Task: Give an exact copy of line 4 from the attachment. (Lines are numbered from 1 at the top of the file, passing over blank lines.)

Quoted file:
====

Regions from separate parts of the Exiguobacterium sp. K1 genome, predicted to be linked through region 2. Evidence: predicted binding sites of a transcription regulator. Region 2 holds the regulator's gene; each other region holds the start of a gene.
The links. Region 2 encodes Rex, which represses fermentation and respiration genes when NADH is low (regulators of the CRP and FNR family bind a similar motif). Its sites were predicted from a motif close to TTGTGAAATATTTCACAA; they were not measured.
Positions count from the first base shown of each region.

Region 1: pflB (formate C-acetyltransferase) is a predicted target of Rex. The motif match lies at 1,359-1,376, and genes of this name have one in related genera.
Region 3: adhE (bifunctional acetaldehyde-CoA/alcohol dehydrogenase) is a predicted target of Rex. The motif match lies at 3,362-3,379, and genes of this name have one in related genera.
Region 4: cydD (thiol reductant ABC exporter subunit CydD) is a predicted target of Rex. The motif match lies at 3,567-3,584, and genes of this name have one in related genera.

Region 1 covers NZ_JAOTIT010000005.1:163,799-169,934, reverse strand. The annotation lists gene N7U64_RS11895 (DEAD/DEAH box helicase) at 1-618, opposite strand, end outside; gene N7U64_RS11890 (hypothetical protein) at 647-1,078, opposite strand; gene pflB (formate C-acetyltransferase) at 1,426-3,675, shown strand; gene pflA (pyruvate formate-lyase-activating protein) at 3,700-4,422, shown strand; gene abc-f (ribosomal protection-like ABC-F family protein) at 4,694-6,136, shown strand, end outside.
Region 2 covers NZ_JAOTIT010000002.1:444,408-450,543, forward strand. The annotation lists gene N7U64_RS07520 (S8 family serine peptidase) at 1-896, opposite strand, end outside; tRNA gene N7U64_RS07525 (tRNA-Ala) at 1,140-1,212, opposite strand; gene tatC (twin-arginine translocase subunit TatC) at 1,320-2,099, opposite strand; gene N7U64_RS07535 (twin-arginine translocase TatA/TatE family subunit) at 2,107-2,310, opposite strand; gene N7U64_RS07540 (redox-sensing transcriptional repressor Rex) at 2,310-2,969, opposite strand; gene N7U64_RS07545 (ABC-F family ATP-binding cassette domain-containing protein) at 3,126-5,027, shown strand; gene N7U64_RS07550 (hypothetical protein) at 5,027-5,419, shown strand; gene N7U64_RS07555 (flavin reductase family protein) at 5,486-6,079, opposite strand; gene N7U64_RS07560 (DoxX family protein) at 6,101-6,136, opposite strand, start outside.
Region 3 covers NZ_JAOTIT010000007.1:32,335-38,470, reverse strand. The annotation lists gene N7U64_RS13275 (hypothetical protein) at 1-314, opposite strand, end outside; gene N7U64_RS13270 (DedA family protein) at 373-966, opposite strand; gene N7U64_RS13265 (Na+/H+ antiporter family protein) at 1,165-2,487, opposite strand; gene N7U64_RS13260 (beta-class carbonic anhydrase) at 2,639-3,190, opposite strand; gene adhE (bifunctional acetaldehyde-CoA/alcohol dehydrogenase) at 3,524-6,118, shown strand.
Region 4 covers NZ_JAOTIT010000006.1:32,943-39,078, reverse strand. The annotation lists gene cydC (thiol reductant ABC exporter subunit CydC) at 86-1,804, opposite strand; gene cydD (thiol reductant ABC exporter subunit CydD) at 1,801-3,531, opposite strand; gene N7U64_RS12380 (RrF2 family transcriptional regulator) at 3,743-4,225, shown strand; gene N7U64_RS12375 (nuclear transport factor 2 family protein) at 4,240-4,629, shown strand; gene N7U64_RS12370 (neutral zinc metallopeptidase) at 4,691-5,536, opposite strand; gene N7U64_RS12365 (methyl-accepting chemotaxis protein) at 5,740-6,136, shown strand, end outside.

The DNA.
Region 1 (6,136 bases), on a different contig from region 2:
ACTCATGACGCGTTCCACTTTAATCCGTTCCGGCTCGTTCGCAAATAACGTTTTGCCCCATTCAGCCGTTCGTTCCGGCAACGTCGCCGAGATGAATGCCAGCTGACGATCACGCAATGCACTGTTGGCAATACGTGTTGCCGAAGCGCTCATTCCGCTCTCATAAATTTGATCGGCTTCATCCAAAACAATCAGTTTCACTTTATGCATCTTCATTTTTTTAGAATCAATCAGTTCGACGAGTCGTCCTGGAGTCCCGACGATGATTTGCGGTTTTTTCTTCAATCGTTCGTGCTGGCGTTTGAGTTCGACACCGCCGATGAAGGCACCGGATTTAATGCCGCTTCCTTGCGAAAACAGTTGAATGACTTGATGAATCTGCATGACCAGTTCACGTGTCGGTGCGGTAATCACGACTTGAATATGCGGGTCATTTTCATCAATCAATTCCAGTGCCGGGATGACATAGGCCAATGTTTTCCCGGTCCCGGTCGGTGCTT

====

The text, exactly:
Region 1: pflB (formate C-acetyltransferase) is a predicted target of Rex. The motif match lies at 1,359-1,376, and genes of this name have one in related genera.